The Day of Judgment has arrived for far too many employers and employees. Due to the faltering economy, weak profit projections, and past-due accounts receivable, companies are making the decision to cut back their workforces and terminate employees.
If you are facing this prospect for the first time - or the first time in several years - you might want to make sure that your severance agreement is up to date. If employers don't do it right, they may face the consequence of paying an employee severance pay, and then being sued by that same employee because the severance agreement was defective.
Key terms that employers large and small should consider in their severance agreements:
• Make sure the release is comprehensive. State employment laws vary, and you should be sure the agreement identifies the applicable laws in your state. A New Jersey appellate court held that an agreement that did not identify the specific statutes released did not provide the employee with notice of what claims he was releasing, and therefore the employee could be free to sue for claims not identified in the agreement.
• Payments and tax. Severance agreements should state how and when the severance payments will be made, and cover any and all payments outstanding. Most employers prefer to pay severance through the normal payroll process over several weeks or months, with taxes and deductions withheld. This method is generally favored by the IRS and protects the employer from tax collection claims. In contrast, if no taxes are withheld and the employer pays the settlement in a lump sum (as many employees prefer), the employer may be liable for any taxes the employee fails to pay.
• Older Worker Benefit Protection Act. If the agreement is for an employee who is 40 years of age or older, then federal law requires specific language, waiting periods, revocation periods, and waivers for a valid release of a claim under the Age Discrimination in Employment Act. In addition, the ages and positions of employees in the relevant unit who were selected and not selected for termination must be disclosed, if the severance package is part of a group termination program. Strict compliance with these provisions is required for a waiver to be valid, so seek legal counsel if you are not familiar with this law.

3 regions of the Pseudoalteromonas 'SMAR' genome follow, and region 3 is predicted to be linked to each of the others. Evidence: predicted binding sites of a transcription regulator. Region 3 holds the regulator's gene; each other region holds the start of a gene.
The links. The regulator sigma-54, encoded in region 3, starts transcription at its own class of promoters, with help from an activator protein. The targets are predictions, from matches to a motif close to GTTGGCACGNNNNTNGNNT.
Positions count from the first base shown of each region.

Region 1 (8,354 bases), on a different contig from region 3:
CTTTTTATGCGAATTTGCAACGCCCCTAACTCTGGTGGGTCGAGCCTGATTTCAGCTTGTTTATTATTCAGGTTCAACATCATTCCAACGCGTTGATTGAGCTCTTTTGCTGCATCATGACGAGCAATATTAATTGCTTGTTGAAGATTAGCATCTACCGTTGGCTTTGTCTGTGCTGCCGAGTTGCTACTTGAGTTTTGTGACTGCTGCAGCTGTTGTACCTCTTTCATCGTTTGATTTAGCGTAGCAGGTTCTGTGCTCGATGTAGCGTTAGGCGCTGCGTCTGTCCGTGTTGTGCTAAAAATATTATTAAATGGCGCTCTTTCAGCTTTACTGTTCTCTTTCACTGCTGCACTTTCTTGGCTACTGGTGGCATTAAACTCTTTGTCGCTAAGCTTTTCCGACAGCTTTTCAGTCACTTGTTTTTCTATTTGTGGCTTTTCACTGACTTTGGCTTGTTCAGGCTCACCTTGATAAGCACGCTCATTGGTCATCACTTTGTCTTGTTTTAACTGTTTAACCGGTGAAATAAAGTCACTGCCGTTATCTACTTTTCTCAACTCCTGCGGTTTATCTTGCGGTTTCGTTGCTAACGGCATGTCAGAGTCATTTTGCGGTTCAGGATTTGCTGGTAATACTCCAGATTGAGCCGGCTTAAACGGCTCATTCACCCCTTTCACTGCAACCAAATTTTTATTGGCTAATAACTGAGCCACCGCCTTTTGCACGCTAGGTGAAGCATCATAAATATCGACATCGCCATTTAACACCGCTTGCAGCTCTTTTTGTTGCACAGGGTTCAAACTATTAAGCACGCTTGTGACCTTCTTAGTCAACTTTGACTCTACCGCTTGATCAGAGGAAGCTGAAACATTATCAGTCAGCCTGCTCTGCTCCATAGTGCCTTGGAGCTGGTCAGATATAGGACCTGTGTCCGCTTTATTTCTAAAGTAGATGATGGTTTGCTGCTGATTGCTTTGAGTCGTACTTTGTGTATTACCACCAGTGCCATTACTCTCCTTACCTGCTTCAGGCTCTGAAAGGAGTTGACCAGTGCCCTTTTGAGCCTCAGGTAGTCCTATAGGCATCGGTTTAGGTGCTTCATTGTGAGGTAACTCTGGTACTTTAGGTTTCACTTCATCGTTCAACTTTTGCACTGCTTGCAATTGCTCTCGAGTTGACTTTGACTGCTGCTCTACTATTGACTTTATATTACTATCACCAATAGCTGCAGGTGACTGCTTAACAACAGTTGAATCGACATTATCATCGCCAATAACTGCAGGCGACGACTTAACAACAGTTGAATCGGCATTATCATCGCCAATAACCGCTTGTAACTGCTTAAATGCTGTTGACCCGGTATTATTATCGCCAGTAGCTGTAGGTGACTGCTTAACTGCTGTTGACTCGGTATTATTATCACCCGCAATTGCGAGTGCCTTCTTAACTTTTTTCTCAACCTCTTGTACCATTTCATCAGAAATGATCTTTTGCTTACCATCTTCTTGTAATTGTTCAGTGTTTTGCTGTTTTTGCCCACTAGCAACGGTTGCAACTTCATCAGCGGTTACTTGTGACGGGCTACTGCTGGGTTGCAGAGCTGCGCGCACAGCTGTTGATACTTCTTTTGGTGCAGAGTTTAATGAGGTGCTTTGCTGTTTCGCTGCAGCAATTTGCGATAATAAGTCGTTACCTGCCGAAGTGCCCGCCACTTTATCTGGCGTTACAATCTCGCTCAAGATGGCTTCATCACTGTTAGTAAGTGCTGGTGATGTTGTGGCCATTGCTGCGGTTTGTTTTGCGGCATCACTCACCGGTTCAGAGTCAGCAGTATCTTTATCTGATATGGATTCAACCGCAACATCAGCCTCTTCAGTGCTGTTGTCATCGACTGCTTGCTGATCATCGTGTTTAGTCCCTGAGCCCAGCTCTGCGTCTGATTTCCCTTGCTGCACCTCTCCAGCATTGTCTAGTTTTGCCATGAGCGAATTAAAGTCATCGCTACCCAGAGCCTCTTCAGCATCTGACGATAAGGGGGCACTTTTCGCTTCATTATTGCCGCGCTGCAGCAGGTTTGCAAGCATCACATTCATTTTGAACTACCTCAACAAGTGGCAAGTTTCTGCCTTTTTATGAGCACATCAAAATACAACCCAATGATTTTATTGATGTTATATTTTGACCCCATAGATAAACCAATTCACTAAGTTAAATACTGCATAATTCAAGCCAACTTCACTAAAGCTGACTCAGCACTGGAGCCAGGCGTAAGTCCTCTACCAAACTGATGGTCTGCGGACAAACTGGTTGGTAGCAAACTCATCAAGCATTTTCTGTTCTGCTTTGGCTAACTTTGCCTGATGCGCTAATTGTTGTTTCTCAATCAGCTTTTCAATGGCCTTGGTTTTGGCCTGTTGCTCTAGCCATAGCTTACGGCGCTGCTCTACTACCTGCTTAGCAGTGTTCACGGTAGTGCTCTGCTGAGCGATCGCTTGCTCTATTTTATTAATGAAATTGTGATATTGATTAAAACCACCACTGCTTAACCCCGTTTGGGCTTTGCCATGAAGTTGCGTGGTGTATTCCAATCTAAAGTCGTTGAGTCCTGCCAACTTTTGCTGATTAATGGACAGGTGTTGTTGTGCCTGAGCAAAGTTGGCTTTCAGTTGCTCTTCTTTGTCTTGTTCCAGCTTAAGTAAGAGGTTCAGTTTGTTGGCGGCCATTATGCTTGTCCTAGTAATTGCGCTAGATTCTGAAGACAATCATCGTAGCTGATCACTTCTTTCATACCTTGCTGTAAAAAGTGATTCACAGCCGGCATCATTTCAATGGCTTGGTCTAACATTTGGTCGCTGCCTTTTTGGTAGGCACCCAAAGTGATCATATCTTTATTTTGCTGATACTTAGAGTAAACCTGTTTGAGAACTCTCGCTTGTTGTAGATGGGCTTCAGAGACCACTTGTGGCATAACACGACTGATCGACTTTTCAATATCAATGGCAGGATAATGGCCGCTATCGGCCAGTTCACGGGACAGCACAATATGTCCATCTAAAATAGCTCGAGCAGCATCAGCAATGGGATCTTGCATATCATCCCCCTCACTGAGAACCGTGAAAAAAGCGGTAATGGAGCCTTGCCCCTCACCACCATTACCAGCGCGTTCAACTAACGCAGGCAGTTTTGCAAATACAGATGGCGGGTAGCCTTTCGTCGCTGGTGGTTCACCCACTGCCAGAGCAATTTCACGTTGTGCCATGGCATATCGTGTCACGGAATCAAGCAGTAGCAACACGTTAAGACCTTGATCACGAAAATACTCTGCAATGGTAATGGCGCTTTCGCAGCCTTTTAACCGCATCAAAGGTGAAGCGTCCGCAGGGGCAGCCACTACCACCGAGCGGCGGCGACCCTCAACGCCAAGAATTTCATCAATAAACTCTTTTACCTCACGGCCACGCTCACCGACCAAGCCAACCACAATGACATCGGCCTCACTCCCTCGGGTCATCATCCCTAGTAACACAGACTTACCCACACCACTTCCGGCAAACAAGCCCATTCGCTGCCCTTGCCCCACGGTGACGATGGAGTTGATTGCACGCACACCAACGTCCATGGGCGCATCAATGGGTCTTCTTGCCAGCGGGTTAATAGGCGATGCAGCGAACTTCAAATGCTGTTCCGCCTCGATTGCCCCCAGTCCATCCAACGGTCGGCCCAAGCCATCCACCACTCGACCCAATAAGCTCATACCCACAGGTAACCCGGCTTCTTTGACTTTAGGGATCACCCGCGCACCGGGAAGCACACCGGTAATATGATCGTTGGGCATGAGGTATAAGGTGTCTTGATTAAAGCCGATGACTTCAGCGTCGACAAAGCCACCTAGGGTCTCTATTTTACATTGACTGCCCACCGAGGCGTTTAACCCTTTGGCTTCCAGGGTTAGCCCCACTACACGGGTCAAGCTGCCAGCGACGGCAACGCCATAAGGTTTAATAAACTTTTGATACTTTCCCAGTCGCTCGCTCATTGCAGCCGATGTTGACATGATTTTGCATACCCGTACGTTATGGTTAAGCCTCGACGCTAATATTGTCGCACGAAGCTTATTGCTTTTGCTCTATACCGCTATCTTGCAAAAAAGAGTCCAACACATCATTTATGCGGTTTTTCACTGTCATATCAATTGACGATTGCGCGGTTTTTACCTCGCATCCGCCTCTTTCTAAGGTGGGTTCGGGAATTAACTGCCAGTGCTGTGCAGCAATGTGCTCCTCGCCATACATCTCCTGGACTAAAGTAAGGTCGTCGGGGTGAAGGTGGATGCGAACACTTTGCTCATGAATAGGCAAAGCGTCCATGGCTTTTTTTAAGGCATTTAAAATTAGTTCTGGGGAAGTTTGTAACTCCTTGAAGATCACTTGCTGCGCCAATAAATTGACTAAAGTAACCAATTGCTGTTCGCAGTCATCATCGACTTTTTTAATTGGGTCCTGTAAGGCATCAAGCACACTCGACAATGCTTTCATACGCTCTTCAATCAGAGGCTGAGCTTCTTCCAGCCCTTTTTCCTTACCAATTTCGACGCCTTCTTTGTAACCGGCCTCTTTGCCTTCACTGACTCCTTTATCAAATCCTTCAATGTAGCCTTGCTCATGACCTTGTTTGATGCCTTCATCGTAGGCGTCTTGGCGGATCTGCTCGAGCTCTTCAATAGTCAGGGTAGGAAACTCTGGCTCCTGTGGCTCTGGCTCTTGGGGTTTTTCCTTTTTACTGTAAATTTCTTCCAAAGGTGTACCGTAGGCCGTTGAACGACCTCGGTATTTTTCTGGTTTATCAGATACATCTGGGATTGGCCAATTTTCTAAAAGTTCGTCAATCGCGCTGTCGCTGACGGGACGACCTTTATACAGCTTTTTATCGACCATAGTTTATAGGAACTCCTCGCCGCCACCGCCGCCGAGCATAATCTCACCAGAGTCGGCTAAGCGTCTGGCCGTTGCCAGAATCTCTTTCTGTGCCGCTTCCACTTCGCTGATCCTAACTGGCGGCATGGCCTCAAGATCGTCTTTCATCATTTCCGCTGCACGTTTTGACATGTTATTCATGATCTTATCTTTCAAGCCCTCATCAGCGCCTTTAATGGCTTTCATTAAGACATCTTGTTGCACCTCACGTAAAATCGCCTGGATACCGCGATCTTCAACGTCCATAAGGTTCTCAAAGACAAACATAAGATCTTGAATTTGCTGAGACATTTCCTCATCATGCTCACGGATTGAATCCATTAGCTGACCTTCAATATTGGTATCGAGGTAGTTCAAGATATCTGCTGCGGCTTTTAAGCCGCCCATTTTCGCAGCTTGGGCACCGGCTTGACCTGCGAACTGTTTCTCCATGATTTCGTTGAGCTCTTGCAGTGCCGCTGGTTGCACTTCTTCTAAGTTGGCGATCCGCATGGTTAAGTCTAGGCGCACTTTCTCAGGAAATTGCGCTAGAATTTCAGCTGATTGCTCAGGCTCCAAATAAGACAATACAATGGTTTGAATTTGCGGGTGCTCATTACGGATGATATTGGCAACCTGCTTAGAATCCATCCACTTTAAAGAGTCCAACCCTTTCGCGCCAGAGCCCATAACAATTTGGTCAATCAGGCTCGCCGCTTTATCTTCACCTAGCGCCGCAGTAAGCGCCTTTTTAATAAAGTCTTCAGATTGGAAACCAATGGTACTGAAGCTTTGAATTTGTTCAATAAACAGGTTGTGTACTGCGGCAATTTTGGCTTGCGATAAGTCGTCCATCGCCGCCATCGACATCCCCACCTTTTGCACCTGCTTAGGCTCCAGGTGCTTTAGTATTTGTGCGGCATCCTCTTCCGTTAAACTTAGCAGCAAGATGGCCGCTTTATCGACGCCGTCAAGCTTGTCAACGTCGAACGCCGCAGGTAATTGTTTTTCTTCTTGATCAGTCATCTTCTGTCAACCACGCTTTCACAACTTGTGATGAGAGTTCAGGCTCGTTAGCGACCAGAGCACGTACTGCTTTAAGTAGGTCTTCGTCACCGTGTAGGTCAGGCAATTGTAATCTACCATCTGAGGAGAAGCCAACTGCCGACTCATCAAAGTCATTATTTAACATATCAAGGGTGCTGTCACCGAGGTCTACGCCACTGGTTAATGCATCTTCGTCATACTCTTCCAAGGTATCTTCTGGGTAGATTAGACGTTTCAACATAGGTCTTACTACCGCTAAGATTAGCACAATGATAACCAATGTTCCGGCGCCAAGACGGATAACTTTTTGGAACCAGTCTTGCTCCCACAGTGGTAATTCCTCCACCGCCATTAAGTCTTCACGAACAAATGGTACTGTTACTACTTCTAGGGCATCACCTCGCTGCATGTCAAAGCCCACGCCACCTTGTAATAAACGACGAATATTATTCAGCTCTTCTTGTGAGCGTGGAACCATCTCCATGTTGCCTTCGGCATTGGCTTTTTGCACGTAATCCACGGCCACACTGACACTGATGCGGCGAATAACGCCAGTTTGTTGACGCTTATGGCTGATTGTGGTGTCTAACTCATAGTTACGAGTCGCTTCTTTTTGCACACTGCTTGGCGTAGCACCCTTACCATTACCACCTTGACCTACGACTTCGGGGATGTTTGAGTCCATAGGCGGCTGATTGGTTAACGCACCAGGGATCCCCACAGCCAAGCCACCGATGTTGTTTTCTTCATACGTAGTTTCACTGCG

• Non-disparagement. Employers should ensure that any employee who is paid severance agrees not to disparage the employer or its management, or cast them in a negative light. Although these covenants are difficult to monitor and enforce, they act as a valuable preventive mechanism and can be useful in stopping any disparagement that occurs.
• Confidentiality. Employees should be required to keep the existence of the agreement and its terms confidential. They also should affirm their obligations to keep secret the company's confidential business information, and not retain, use or disclose it after their employment ends.
• Non-compete agreements. If the company has a noncompete or non-solicitation agreement with the employee, the obligations of such agreement should be confirmed in the severance agreement. Alternatively, the employer may choose to impose such a restrictive covenant as a condition of the severance agreement - although such restrictions may be more difficult to enforce, unless the employer can demonstrate that they are necessary to protect a legitimate business interest and show that the restrictions are reasonably limited in time and scope.
• Venue and choice of law. Employers have the ability to designate where any lawsuit relating to the severance agreement (e.g., to enforce a restrictive covenant) will be held. Most employers prefer a state or federal court close to their corporate headquarters. Courts generally will honor venue selection and choice of law clauses that are based on the corporation's principal place of business.
• No jury trial. In severance agreements, as well as other employment agreements, employers can require employees to waive their right to a jury trial. The case will then be decided by a judge, who is generally seen as more predictable and less prone to excessive verdicts.
These are just some of the key terms that should be considered and drafted, as appropriate, for every severance agreement. The beauty of these agreements is that the employer generally can decide what provisions to include, and how simple or complex to make the agreement.
If you are contemplating termination of an employee, be sure your severance agreement is up to date and serves your needs. If you need help, contact us.